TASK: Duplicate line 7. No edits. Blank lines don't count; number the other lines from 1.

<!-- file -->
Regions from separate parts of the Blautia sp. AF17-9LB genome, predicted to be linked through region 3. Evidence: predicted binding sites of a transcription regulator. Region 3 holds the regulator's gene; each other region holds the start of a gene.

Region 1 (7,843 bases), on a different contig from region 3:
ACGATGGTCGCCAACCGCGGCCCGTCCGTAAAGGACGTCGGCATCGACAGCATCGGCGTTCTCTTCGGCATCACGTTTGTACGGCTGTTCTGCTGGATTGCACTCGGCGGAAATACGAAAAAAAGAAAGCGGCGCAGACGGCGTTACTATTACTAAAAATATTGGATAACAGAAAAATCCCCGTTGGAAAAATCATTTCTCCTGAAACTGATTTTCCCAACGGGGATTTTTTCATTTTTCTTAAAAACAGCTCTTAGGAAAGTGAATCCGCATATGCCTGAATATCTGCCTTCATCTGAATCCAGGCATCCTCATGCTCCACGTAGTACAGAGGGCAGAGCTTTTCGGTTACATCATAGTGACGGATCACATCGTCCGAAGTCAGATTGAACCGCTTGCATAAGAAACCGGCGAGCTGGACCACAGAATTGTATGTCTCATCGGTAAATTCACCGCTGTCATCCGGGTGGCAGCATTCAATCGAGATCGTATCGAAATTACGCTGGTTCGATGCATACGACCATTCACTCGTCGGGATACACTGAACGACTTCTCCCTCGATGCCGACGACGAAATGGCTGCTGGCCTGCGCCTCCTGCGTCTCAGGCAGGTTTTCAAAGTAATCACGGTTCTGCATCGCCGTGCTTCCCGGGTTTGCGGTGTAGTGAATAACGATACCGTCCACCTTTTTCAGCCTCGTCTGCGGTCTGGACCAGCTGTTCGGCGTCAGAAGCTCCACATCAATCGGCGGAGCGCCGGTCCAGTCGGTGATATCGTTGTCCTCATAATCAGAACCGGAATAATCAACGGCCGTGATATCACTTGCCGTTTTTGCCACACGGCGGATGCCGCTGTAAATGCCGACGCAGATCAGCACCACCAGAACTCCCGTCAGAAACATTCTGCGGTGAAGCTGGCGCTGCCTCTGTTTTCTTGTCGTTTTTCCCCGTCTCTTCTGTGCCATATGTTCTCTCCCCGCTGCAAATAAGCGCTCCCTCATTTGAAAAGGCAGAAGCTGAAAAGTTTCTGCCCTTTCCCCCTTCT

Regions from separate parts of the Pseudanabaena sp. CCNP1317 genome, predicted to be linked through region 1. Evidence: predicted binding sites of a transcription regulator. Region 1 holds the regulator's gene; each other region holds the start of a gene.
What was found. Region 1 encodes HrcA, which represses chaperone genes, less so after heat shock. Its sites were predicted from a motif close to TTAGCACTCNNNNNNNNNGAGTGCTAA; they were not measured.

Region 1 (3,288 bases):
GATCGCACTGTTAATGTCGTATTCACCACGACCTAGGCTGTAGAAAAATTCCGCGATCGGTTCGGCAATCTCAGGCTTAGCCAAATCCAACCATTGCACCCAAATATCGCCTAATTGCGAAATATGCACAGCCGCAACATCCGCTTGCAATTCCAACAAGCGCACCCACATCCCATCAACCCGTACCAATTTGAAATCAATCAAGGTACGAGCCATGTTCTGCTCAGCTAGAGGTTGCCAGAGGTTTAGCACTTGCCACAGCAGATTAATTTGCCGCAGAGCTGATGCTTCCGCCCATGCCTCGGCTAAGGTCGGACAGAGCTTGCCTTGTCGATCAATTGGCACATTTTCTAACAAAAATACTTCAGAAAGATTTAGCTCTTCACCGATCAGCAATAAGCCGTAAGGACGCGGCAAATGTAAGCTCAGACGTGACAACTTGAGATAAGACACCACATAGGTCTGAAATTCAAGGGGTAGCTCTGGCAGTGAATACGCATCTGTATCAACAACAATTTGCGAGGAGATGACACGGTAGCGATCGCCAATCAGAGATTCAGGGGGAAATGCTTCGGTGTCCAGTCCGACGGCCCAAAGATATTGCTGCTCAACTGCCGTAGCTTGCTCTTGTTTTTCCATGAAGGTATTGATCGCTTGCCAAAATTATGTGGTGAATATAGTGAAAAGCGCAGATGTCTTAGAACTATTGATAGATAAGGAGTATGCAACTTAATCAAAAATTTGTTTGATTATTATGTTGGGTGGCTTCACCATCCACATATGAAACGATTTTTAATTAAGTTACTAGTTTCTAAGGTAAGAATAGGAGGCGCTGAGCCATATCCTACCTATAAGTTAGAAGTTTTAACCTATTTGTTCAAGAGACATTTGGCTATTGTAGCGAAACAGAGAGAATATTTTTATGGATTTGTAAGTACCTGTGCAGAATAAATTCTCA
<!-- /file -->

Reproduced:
GATCGCACTGTTAATGTCGTATTCACCACGACCTAGGCTGTAGAAAAATTCCGCGATCGGTTCGGCAATCTCAGGCTTAGCCAAATCCAACCATTGCACCCAAATATCGCCTAATTGCGAAATATGCACAGCCGCAACATCCGCTTGCAATTCCAACAAGCGCACCCACATCCCATCAACCCGTACCAATTTGAAATCAATCAAGGTACGAGCCATGTTCTGCTCAGCTAGAGGTTGCCAGAGGTTTAGCACTTGCCACAGCAGATTAATTTGCCGCAGAGCTGATGCTTCCGCCCATGCCTCGGCTAAGGTCGGACAGAGCTTGCCTTGTCGATCAATTGGCACATTTTCTAACAAAAATACTTCAGAAAGATTTAGCTCTTCACCGATCAGCAATAAGCCGTAAGGACGCGGCAAATGTAAGCTCAGACGTGACAACTTGAGATAAGACACCACATAGGTCTGAAATTCAAGGGGTAGCTCTGGCAGTGAATACGCATCTGTATCAACAACAATTTGCGAGGAGATGACACGGTAGCGATCGCCAATCAGAGATTCAGGGGGAAATGCTTCGGTGTCCAGTCCGACGGCCCAAAGATATTGCTGCTCAACTGCCGTAGCTTGCTCTTGTTTTTCCATGAAGGTATTGATCGCTTGCCAAAATTATGTGGTGAATATAGTGAAAAGCGCAGATGTCTTAGAACTATTGATAGATAAGGAGTATGCAACTTAATCAAAAATTTGTTTGATTATTATGTTGGGTGGCTTCACCATCCACATATGAAACGATTTTTAATTAAGTTACTAGTTTCTAAGGTAAGAATAGGAGGCGCTGAGCCATATCCTACCTATAAGTTAGAAGTTTTAACCTATTTGTTCAAGAGACATTTGGCTATTGTAGCGAAACAGAGAGAATATTTTTATGGATTTGTAAGTACCTGTGCAGAATAAATTCTCA